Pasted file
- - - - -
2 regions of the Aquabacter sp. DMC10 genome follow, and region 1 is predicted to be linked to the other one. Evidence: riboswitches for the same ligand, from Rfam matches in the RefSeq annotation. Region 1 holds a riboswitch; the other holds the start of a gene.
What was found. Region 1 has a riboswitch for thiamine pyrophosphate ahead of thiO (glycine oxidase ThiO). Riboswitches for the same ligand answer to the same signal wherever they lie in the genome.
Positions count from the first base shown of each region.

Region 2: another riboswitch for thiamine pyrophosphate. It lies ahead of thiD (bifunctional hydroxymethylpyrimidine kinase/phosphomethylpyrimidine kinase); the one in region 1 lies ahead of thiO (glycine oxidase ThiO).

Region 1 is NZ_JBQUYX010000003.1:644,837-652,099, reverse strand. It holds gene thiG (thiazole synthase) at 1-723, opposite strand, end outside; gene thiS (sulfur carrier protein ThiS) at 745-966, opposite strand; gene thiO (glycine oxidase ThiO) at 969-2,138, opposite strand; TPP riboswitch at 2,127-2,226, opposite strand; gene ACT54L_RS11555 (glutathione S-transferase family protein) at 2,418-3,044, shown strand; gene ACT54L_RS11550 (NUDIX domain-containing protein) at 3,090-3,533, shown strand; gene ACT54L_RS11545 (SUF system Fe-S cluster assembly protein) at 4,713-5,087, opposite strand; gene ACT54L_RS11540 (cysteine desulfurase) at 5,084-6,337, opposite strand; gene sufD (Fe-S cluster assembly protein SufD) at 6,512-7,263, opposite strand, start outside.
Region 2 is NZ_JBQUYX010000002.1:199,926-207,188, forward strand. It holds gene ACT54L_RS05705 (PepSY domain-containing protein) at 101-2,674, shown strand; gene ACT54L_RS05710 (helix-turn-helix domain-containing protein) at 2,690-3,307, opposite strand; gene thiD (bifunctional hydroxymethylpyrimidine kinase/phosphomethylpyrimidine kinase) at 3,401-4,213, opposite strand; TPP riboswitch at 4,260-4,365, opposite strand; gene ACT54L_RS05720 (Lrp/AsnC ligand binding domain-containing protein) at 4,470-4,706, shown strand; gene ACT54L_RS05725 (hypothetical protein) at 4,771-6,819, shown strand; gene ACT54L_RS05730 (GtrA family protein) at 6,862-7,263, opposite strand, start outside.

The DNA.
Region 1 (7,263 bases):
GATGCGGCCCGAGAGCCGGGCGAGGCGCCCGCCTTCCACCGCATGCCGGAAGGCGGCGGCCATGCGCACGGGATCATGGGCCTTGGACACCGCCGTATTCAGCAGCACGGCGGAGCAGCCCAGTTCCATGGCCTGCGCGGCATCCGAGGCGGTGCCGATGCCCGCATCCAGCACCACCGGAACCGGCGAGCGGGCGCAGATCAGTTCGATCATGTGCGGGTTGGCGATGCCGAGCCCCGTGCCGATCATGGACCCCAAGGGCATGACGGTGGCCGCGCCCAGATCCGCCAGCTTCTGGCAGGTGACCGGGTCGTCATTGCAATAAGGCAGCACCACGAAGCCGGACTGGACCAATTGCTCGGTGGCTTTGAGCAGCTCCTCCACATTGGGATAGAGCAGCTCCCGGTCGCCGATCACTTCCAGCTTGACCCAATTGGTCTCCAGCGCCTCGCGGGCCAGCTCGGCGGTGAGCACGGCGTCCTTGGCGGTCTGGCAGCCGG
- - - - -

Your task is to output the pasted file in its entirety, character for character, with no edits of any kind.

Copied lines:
2 regions of the Aquabacter sp. DMC10 genome follow, and region 1 is predicted to be linked to the other one. Evidence: riboswitches for the same ligand, from Rfam matches in the RefSeq annotation. Region 1 holds a riboswitch; the other holds the start of a gene.
What was found. Region 1 has a riboswitch for thiamine pyrophosphate ahead of thiO (glycine oxidase ThiO). Riboswitches for the same ligand answer to the same signal wherever they lie in the genome.
Positions count from the first base shown of each region.

Region 2: another riboswitch for thiamine pyrophosphate. It lies ahead of thiD (bifunctional hydroxymethylpyrimidine kinase/phosphomethylpyrimidine kinase); the one in region 1 lies ahead of thiO (glycine oxidase ThiO).

Region 1 is NZ_JBQUYX010000003.1:644,837-652,099, reverse strand. It holds gene thiG (thiazole synthase) at 1-723, opposite strand, end outside; gene thiS (sulfur carrier protein ThiS) at 745-966, opposite strand; gene thiO (glycine oxidase ThiO) at 969-2,138, opposite strand; TPP riboswitch at 2,127-2,226, opposite strand; gene ACT54L_RS11555 (glutathione S-transferase family protein) at 2,418-3,044, shown strand; gene ACT54L_RS11550 (NUDIX domain-containing protein) at 3,090-3,533, shown strand; gene ACT54L_RS11545 (SUF system Fe-S cluster assembly protein) at 4,713-5,087, opposite strand; gene ACT54L_RS11540 (cysteine desulfurase) at 5,084-6,337, opposite strand; gene sufD (Fe-S cluster assembly protein SufD) at 6,512-7,263, opposite strand, start outside.
Region 2 is NZ_JBQUYX010000002.1:199,926-207,188, forward strand. It holds gene ACT54L_RS05705 (PepSY domain-containing protein) at 101-2,674, shown strand; gene ACT54L_RS05710 (helix-turn-helix domain-containing protein) at 2,690-3,307, opposite strand; gene thiD (bifunctional hydroxymethylpyrimidine kinase/phosphomethylpyrimidine kinase) at 3,401-4,213, opposite strand; TPP riboswitch at 4,260-4,365, opposite strand; gene ACT54L_RS05720 (Lrp/AsnC ligand binding domain-containing protein) at 4,470-4,706, shown strand; gene ACT54L_RS05725 (hypothetical protein) at 4,771-6,819, shown strand; gene ACT54L_RS05730 (GtrA family protein) at 6,862-7,263, opposite strand, start outside.

The DNA.
Region 1 (7,263 bases):
GATGCGGCCCGAGAGCCGGGCGAGGCGCCCGCCTTCCACCGCATGCCGGAAGGCGGCGGCCATGCGCACGGGATCATGGGCCTTGGACACCGCCGTATTCAGCAGCACGGCGGAGCAGCCCAGTTCCATGGCCTGCGCGGCATCCGAGGCGGTGCCGATGCCCGCATCCAGCACCACCGGAACCGGCGAGCGGGCGCAGATCAGTTCGATCATGTGCGGGTTGGCGATGCCGAGCCCCGTGCCGATCATGGACCCCAAGGGCATGACGGTGGCCGCGCCCAGATCCGCCAGCTTCTGGCAGGTGACCGGGTCGTCATTGCAATAAGGCAGCACCACGAAGCCGGACTGGACCAATTGCTCGGTGGCTTTGAGCAGCTCCTCCACATTGGGATAGAGCAGCTCCCGGTCGCCGATCACTTCCAGCTTGACCCAATTGGTCTCCAGCGCCTCGCGGGCCAGCTCGGCGGTGAGCACGGCGTCCTTGGCGGTCTGGCAGCCGG